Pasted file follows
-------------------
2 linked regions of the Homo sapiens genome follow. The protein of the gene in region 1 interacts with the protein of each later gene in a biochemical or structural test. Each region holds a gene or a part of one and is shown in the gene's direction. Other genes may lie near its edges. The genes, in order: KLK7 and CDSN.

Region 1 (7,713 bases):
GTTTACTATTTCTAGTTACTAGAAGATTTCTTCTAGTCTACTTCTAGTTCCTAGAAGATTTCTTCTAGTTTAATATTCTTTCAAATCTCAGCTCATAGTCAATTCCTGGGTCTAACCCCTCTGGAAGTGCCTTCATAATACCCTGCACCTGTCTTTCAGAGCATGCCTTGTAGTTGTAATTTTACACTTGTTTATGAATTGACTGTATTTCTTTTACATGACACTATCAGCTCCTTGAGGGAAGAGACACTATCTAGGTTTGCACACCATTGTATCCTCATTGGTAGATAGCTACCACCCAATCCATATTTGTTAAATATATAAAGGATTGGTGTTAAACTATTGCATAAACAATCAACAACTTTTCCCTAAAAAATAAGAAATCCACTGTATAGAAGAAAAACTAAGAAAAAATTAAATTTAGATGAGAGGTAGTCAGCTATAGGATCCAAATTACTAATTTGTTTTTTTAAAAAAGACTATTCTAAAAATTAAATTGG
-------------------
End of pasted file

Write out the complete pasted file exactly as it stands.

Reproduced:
2 linked regions of the Homo sapiens genome follow. The protein of the gene in region 1 interacts with the protein of each later gene in a biochemical or structural test. Each region holds a gene or a part of one and is shown in the gene's direction. Other genes may lie near its edges. The genes, in order: KLK7 and CDSN.

Region 1 (7,713 bases):
GTTTACTATTTCTAGTTACTAGAAGATTTCTTCTAGTCTACTTCTAGTTCCTAGAAGATTTCTTCTAGTTTAATATTCTTTCAAATCTCAGCTCATAGTCAATTCCTGGGTCTAACCCCTCTGGAAGTGCCTTCATAATACCCTGCACCTGTCTTTCAGAGCATGCCTTGTAGTTGTAATTTTACACTTGTTTATGAATTGACTGTATTTCTTTTACATGACACTATCAGCTCCTTGAGGGAAGAGACACTATCTAGGTTTGCACACCATTGTATCCTCATTGGTAGATAGCTACCACCCAATCCATATTTGTTAAATATATAAAGGATTGGTGTTAAACTATTGCATAAACAATCAACAACTTTTCCCTAAAAAATAAGAAATCCACTGTATAGAAGAAAAACTAAGAAAAAATTAAATTTAGATGAGAGGTAGTCAGCTATAGGATCCAAATTACTAATTTGTTTTTTTAAAAAAGACTATTCTAAAAATTAAATTGG